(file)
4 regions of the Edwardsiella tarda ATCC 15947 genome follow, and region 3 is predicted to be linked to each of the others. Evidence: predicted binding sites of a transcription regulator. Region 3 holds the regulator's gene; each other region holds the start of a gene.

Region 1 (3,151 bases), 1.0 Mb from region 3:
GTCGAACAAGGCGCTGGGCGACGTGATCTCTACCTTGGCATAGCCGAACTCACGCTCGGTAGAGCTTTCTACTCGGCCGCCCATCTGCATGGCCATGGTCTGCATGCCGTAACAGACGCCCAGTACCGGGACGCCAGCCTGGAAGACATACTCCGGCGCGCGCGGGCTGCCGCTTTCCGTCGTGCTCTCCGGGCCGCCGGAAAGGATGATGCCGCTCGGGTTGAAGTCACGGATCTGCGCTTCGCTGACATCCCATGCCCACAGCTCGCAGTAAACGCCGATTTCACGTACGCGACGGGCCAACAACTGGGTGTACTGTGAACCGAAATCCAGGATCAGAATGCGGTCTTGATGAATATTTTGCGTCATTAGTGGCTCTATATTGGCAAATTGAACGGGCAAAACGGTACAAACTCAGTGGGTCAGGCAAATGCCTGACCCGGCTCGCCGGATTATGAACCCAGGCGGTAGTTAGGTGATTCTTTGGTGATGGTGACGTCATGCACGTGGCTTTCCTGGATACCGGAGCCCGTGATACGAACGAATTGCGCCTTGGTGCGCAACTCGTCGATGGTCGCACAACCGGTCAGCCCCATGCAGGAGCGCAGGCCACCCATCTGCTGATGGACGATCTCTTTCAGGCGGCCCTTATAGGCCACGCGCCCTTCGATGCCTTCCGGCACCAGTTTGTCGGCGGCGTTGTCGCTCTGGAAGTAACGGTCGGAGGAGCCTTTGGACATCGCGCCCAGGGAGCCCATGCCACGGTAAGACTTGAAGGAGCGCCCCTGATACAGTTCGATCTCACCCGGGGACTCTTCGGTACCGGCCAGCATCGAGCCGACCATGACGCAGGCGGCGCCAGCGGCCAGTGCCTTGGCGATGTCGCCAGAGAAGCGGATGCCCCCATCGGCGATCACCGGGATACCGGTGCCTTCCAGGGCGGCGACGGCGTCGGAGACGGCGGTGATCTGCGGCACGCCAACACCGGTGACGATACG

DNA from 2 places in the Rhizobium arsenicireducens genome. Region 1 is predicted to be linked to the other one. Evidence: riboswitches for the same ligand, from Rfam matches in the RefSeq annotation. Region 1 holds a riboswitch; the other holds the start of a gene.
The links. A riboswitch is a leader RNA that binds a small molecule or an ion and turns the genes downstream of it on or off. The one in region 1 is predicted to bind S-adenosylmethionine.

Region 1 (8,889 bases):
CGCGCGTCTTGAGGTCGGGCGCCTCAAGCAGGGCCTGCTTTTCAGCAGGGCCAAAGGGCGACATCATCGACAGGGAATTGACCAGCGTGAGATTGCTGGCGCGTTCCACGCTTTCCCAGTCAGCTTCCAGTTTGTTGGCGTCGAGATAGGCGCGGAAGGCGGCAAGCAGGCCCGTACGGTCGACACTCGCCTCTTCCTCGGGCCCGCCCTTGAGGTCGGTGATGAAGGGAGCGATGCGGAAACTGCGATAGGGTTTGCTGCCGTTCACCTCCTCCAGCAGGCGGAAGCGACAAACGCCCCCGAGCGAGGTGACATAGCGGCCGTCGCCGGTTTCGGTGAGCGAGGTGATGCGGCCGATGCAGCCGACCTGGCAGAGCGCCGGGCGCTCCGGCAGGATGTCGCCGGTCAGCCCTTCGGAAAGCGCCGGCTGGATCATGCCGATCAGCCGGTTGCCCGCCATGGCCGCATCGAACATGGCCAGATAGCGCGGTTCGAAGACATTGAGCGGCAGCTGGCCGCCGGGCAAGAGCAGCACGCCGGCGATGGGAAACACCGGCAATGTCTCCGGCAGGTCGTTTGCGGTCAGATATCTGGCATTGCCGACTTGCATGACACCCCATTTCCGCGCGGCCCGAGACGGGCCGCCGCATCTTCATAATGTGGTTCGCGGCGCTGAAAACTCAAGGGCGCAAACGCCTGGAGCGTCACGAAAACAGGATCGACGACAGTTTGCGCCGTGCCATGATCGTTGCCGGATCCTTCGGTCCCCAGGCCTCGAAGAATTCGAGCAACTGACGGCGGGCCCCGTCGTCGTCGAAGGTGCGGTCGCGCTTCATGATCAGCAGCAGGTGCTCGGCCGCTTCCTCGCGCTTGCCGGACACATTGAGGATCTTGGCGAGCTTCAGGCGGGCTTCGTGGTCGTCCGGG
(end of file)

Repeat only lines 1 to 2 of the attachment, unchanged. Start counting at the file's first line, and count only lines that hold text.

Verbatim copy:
4 regions of the Edwardsiella tarda ATCC 15947 genome follow, and region 3 is predicted to be linked to each of the others. Evidence: predicted binding sites of a transcription regulator. Region 3 holds the regulator's gene; each other region holds the start of a gene.

Region 1 (3,151 bases), 1.0 Mb from region 3: